Unfortunately, the government built bunkhouses for every family has only a size of 8.64 square meters or roughly 1.72 square meters of space per person for a family with five members, clearly below the Sphere Handbook standard. In spatial terms, 8.64 square meters can just fit it in 4 single beds, which outright begs the question—where will the fifth member of the family sleep? What about the things and other possessions, no matter how meager, of the family? Imagine further that the families who will be occupying these bunkhouses will be staying there for a not-so-temporary period of two years, since as per government estimates it will take about two more years to build or rebuild the permanent houses.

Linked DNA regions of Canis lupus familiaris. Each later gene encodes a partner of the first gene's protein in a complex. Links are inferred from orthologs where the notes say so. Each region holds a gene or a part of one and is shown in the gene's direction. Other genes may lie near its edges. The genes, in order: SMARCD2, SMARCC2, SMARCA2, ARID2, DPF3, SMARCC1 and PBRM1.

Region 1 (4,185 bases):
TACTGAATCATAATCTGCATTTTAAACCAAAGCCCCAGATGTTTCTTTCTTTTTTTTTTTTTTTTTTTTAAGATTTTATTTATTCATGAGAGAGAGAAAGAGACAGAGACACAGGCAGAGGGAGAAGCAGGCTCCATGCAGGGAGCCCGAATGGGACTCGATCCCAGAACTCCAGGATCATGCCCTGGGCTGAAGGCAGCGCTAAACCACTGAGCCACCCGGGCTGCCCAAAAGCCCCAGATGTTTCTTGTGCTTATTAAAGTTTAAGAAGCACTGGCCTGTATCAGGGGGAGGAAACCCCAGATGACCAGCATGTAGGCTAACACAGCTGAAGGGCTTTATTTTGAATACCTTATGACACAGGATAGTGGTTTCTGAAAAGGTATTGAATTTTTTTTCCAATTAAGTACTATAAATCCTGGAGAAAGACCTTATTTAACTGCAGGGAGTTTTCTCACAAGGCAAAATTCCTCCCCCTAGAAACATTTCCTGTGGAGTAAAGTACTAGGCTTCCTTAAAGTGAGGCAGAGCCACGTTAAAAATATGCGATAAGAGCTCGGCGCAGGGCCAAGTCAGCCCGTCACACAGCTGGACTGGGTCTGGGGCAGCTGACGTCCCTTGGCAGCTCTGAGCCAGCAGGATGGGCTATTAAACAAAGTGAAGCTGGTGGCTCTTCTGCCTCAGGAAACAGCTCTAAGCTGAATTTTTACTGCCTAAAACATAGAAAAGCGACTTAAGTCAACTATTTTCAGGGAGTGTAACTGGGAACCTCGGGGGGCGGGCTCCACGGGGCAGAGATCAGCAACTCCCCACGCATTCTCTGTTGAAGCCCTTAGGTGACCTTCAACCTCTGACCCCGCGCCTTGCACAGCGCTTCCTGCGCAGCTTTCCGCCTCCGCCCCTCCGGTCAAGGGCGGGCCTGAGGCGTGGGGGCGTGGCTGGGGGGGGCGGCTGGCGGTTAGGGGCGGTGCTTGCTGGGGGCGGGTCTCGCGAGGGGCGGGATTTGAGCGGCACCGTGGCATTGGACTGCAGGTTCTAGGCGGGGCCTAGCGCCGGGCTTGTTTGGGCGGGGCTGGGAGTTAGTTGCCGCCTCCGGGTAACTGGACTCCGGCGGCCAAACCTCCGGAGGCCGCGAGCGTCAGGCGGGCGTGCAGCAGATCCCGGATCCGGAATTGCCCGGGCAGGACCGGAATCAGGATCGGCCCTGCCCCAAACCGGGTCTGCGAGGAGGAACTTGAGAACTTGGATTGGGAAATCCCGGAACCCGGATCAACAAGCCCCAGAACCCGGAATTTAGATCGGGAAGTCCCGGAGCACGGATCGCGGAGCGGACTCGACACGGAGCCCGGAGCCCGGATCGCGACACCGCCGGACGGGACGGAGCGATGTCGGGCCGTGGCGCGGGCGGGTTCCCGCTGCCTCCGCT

What is most appalling about this whole bunkhouse issue, the potential graft angle aside, are the statements made by national government officials that no matter how cramped the bunkhouses, at least the typhoon survivors will no longer be living in tents and under tarpaulins so they should just be thankful. This kind of response from the government betrays the very fabric of humanitarian response that disaster survivors are individuals with dignity, and not individuals scrapping for mercy.